On Wednesday 27 March, the University of Westminster took part in the University Mental Health Charter Road Trip, organised by the UK’s student mental health charity, Student Minds.
The University Mental Health Charter was announced in June 2018 in partnership with a range of leading charities and Higher Education bodies. It seeks to recognise and reward educational institutions that demonstrate good practice in tackling mental health and work towards making wellbeing a top priority to deliver better outcomes.
The event was held at University of the Arts London as part of a country-wide road trip and hosted a series of focus groups facilitated by experienced researchers and professionals. A key aim of the day was to generate a greater understanding of the different approaches to mental health across the university community. The overall goal of the event was to answer the question: “If universities had the ideal approach to student mental health, what would that look like and how would we know?” with the feedback and responses being used to help build the structure and content of the Charter. The day also included a variety of workshops and talks from keynote speakers. The road trip started at Staffordshire University on 6 March and ended at Cardiff Students’ Union on 2 April, travelling through major cities including Strathclyde, Leeds and London.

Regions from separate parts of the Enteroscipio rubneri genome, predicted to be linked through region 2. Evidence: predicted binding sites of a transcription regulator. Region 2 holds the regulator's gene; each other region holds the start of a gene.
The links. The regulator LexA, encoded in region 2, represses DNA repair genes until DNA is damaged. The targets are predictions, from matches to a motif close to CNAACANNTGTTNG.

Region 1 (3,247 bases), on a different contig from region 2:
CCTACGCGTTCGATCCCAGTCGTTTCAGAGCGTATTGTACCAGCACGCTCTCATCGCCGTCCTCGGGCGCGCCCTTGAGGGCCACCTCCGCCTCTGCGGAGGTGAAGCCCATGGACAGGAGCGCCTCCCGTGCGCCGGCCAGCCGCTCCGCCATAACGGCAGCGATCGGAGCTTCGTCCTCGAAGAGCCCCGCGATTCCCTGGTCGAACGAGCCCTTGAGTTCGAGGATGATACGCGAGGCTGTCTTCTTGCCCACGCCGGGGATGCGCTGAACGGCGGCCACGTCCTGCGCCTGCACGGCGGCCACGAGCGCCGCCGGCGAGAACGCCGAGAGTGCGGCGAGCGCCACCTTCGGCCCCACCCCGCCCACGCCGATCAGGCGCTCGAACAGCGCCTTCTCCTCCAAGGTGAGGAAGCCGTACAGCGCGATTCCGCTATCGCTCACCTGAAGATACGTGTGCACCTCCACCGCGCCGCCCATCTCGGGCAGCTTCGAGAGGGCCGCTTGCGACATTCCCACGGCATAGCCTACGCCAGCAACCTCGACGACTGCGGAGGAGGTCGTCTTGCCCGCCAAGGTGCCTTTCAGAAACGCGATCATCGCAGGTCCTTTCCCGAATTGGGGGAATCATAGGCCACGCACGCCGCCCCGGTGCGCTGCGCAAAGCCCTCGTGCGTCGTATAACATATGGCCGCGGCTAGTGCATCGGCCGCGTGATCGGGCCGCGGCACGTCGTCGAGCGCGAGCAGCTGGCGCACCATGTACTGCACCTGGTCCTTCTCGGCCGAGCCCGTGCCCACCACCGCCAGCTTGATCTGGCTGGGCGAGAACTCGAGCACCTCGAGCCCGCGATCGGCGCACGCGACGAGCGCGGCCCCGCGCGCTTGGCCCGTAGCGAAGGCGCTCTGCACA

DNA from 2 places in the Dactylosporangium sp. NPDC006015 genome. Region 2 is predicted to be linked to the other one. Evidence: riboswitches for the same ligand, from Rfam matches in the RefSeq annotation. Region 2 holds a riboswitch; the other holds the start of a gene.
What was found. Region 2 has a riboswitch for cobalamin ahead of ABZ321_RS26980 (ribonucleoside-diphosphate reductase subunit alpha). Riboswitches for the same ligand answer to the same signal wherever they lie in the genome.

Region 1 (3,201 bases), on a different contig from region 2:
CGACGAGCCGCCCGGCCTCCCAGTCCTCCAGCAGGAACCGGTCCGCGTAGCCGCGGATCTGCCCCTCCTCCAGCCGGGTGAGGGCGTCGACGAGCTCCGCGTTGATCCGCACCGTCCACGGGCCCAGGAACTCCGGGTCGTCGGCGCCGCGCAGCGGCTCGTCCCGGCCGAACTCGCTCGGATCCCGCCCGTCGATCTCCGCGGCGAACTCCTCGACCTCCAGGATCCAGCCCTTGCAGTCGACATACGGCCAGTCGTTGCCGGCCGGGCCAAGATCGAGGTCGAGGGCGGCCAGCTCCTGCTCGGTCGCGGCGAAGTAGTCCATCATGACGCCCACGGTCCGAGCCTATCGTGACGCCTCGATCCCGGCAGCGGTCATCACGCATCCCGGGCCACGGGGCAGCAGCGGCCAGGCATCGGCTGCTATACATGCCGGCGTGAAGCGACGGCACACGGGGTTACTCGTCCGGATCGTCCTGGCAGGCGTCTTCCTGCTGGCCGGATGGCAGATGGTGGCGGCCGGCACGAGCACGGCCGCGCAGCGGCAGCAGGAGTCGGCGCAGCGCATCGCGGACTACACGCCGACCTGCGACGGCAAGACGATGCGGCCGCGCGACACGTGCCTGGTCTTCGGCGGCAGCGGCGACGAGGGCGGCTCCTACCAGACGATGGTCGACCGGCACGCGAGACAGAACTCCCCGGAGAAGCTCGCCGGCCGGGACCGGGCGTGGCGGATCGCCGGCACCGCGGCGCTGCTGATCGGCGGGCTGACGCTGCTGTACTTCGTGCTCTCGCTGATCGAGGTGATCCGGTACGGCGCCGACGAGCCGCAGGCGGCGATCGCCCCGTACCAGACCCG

Colin Wheeler, Mental Health Adviser at Westminster’s Student and Academic Services, attended the road trip on behalf of the University. Focusing particularly on discussions around accommodation and prevention, he contributed to the drafting of the Charter from the perspective of University’s experience in supporting students who suffer from mental health difficulties.
Sharing his thoughts, he said: “This event offered Mental Health Advisors like myself the opportunity to highlight key features that would support students experiencing mental health difficulties and improve students’ experience throughout their time in Higher Education. The discussions between Mental Health Advisors, academics and students in relation to lived experiences enabled a university-wide conversation identifying student mental health as a key priority.”